May 12 is Fibro Awareness Day. At least every year, we like to check in with Dr. Ginevra Liptan, who is one of the nation’s experts on the disease. She became interested in fibromyalgia after she contracted it herself while in medical school. She has written books on the topic and has a practice devoted to treating “fibro” in Portland Oregon.
Her new book is The Fibro Food Formula addressing the importance of diet. We asked her a few questions about it:
National Pain Report: “The more one looks at the chronic pain and fibromyalgia conditions, the eating well, getting enough sleep and exercising recommendations are constant. Why did you write this book?”
Dr. Liptan: “I wrote The Fibro Food Formula because although most of us with fibromyalgia know what we eat matters to how we feel, there are two blocks we tend to run into. The first is not understanding exactly what we need to eat or not eat. “Should I go gluten-free or vegetarian, paleo or….?” And there is no one diet that is right for everyone with fibromyalgia, so I wrote the book to provide a step by step guide to help readers find the diet that is best for them.
“The second, even more challenging barrier is that when you are laid out with pain, fatigue, and fog, sometimes shopping, cooking, and even eating food seems too hard. So, the other focus of the book is to cover ways to make food prep simpler and take the least energy possible. To do this I partnered with a holistic nutritionist who deals with chronic illness herself to get tips and tricks to making it happen in real life. I also share my personal and other patients’ fibro-friendly cooking tips and recipes. Knowing where to focus your limited energy resources is the key to making a healthier diet happen in spite of fibromyalgia symptoms.”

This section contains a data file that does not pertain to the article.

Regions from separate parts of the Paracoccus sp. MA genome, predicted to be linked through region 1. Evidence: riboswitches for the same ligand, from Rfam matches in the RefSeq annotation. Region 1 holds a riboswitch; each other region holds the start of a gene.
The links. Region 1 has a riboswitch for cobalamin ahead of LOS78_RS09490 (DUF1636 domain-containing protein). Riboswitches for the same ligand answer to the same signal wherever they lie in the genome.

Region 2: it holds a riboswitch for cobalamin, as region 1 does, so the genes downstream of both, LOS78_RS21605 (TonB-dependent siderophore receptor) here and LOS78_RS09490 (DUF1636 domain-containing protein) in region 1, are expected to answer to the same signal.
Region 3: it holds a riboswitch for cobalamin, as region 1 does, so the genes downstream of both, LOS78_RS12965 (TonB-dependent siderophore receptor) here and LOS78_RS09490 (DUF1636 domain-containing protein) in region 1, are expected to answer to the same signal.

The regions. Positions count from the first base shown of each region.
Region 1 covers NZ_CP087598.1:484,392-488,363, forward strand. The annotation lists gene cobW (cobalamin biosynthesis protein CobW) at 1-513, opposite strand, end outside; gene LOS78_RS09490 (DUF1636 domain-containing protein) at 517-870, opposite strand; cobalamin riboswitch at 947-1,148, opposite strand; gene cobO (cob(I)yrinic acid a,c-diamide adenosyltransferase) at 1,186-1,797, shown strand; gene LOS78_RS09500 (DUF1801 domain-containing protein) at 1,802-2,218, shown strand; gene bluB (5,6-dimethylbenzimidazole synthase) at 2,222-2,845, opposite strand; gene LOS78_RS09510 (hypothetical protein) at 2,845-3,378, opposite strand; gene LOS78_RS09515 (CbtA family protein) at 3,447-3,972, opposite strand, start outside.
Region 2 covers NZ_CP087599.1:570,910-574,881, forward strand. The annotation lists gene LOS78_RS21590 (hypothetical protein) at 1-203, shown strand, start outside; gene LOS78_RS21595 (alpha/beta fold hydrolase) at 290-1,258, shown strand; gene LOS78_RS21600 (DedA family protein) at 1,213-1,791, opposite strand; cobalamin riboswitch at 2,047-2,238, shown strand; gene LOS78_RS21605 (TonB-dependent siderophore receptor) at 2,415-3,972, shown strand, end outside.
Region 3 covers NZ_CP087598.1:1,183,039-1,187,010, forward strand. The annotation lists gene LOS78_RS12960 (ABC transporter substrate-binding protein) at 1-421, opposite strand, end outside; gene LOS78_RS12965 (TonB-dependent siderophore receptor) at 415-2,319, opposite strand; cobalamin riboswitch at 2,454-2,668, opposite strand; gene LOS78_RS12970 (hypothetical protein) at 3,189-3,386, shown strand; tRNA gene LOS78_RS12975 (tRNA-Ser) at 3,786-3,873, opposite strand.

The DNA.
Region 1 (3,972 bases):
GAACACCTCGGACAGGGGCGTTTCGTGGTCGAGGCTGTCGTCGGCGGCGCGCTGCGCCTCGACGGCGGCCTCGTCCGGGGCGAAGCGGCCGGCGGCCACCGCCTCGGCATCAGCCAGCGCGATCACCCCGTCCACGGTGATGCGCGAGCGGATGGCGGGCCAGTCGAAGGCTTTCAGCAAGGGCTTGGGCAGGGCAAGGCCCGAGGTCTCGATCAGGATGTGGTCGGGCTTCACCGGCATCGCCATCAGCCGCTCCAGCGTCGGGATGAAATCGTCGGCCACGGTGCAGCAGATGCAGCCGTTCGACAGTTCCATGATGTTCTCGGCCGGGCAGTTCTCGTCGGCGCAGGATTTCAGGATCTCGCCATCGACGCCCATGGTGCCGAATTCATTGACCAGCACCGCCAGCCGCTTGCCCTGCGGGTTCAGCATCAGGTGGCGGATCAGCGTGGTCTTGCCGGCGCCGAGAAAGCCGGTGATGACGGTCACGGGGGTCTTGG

National Pain Report: “If there’s a basic recommendation you give patients regarding their diet–what is it?
Dr. Liptan: “The basic recommendation I give is to eat more of the foods that help you to feel better, and less of those foods that make you feel worse. Foods that tend to help with fibromyalgia are those that are high in protein and densely nutritious fruits and vegetables. Foods that tend to generate inflammations are the ones we need to avoid- these tend to be gluten, dairy, high sugar foods. Although we are all individuals and we have to find which foods generate inflammation in our body, so good detective work must be done to watch how our bodies react to foods.”
National Pain Report: “Often when we talk with you, we neglect to ask how your own battle with fibromyalgia is going?”
Dr. Liptan: “Thanks for asking. This has been a stressful year, and definitely my symptoms flare up with stress. And with stress my self-care habits sometimes get neglected. The process of writing this book has reminded me of how absolutely vital it is that I focus on stress reduction and eating in ways that help me feel better.”
National Pain Report: “Finally, we almost always ask you for you to assess the climate for fibromyalgia patients these days. Are providers better at recognizing it? What needs to be done for further improvement?”
Dr. Liptan: “Absolutely! Providers are getting better at recognizing fibromyalgia and slowly the stigma is lessening. The biggest challenge facing fibromyalgia – and all chronic pain patients- is the paranoia around opiates. While opiates are imperfect tools, for some patients they are the only tool available to them to manage pain, due to insurance not covering the other, alternative treatments that are safer and more effective. In particular, I think myofascial release (MFR), a form of manual therapy done by specialized massage therapists and physical therapists, is the most effective fibromyalgia treatment but it is expensive and often not covered by insurance. My focus is on trying to find ways to fund more fibromyalgia research on things like MFR, so that we CAN convince insurance to cover it, and convince other doctors to recommend it.”